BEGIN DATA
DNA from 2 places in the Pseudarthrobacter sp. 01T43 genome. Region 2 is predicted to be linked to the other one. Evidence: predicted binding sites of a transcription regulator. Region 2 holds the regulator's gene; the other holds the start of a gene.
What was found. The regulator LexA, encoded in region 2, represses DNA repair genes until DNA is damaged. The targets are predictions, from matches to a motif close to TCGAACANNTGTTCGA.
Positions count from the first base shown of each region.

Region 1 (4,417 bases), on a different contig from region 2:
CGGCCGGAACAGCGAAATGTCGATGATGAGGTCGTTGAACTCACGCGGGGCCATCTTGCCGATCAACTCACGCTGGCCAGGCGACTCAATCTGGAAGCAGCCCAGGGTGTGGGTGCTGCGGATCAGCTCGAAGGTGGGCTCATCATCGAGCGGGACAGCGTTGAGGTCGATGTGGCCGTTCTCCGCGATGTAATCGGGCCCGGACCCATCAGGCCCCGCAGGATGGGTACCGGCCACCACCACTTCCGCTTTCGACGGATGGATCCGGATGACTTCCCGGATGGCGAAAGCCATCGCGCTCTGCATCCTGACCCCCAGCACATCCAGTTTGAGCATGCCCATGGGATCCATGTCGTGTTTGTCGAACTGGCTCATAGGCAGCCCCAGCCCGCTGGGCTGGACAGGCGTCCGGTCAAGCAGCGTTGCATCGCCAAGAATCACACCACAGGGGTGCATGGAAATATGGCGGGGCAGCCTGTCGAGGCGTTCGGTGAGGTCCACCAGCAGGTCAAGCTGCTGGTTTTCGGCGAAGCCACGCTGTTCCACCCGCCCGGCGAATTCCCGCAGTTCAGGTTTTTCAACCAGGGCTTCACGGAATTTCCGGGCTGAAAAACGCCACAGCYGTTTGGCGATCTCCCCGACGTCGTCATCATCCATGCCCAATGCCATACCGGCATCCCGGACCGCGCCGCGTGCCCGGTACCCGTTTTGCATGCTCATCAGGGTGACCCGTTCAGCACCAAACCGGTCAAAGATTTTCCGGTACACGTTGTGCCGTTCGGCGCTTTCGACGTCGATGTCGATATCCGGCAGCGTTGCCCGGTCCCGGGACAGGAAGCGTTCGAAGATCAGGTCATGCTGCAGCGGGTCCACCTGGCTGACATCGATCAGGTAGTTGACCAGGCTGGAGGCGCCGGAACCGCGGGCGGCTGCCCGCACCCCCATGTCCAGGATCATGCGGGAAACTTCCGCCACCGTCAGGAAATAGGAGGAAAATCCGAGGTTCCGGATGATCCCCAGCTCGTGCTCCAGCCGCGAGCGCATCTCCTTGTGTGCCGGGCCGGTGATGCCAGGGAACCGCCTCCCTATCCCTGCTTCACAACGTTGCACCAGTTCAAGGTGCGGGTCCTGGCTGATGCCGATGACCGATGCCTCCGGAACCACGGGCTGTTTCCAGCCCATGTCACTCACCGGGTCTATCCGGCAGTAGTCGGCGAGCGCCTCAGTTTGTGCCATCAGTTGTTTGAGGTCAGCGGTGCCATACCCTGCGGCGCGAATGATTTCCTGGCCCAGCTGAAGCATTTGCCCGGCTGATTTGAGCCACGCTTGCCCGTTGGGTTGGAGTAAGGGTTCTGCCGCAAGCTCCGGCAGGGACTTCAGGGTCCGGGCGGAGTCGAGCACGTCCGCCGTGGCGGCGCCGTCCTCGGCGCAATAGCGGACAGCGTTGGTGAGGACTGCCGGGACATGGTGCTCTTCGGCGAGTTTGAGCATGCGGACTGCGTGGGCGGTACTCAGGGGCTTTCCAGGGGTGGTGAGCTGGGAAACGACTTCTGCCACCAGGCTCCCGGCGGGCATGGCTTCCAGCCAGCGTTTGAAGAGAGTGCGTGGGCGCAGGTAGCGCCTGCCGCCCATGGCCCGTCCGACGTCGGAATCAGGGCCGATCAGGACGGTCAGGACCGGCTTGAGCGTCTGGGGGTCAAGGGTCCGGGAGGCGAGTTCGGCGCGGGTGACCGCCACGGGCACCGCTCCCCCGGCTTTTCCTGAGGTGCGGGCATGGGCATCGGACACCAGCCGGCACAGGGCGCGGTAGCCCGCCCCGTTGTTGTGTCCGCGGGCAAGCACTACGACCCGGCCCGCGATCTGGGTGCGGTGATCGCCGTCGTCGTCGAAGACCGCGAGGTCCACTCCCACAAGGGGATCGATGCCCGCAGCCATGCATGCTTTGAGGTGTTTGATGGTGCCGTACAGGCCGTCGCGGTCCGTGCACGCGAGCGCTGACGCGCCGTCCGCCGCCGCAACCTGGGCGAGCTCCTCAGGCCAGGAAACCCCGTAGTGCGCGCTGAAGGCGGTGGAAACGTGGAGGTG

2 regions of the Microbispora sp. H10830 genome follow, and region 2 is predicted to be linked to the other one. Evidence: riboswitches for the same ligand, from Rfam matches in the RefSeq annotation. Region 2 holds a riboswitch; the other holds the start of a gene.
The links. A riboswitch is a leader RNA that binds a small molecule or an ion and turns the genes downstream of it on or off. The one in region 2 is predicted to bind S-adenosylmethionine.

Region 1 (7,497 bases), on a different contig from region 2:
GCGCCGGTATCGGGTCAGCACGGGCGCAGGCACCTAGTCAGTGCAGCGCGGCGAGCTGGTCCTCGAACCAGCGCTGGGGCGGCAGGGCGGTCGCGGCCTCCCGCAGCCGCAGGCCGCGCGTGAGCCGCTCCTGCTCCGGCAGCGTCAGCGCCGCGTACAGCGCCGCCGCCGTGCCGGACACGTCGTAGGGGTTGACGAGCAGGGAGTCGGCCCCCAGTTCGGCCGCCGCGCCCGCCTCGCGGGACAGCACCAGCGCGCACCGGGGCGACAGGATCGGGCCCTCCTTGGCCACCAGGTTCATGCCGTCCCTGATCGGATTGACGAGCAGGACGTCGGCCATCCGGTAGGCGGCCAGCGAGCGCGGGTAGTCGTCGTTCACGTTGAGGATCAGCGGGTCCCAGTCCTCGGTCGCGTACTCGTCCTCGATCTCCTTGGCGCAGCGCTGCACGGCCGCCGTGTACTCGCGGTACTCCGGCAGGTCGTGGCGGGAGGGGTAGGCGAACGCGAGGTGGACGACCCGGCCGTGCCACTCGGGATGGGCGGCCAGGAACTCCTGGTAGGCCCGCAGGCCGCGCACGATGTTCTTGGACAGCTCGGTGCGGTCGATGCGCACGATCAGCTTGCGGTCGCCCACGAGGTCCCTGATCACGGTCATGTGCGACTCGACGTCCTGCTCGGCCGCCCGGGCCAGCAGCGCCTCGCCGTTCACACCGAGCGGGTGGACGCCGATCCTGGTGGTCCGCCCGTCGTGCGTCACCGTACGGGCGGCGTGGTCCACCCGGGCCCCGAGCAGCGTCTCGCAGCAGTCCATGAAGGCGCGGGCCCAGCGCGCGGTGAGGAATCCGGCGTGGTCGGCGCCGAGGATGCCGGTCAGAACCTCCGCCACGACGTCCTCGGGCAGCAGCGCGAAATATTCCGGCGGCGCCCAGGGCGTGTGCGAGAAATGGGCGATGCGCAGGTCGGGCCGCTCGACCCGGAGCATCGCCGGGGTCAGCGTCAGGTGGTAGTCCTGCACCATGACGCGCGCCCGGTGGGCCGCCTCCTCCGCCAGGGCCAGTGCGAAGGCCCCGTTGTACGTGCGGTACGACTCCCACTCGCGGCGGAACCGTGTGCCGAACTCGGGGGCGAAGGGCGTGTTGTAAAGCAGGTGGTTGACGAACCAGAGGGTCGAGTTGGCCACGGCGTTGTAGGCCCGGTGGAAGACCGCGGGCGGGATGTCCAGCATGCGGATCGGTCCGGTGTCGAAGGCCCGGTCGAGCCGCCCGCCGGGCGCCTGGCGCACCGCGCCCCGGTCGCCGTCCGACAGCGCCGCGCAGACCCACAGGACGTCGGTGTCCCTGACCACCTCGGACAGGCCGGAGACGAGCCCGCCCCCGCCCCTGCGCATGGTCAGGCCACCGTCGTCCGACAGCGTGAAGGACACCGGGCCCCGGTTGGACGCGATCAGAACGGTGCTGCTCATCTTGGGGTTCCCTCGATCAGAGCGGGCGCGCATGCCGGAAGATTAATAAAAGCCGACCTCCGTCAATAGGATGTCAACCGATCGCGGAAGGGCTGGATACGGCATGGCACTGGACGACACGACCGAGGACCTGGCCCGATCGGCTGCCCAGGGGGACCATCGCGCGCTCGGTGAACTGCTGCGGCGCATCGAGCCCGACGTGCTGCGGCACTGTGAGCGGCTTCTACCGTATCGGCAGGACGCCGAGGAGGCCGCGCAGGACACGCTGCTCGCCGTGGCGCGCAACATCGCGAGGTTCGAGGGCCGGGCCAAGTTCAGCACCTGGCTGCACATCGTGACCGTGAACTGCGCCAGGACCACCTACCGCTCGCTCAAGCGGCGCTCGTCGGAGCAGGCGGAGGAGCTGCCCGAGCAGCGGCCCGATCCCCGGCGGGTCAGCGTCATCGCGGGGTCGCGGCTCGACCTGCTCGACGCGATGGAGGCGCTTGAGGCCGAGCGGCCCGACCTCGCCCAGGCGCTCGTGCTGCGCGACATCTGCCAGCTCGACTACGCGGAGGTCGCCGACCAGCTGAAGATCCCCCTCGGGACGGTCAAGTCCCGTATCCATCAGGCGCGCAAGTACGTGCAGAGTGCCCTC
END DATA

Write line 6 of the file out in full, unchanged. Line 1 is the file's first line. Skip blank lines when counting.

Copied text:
2 regions of the Microbispora sp. H10830 genome follow, and region 2 is predicted to be linked to the other one. Evidence: riboswitches for the same ligand, from Rfam matches in the RefSeq annotation. Region 2 holds a riboswitch; the other holds the start of a gene.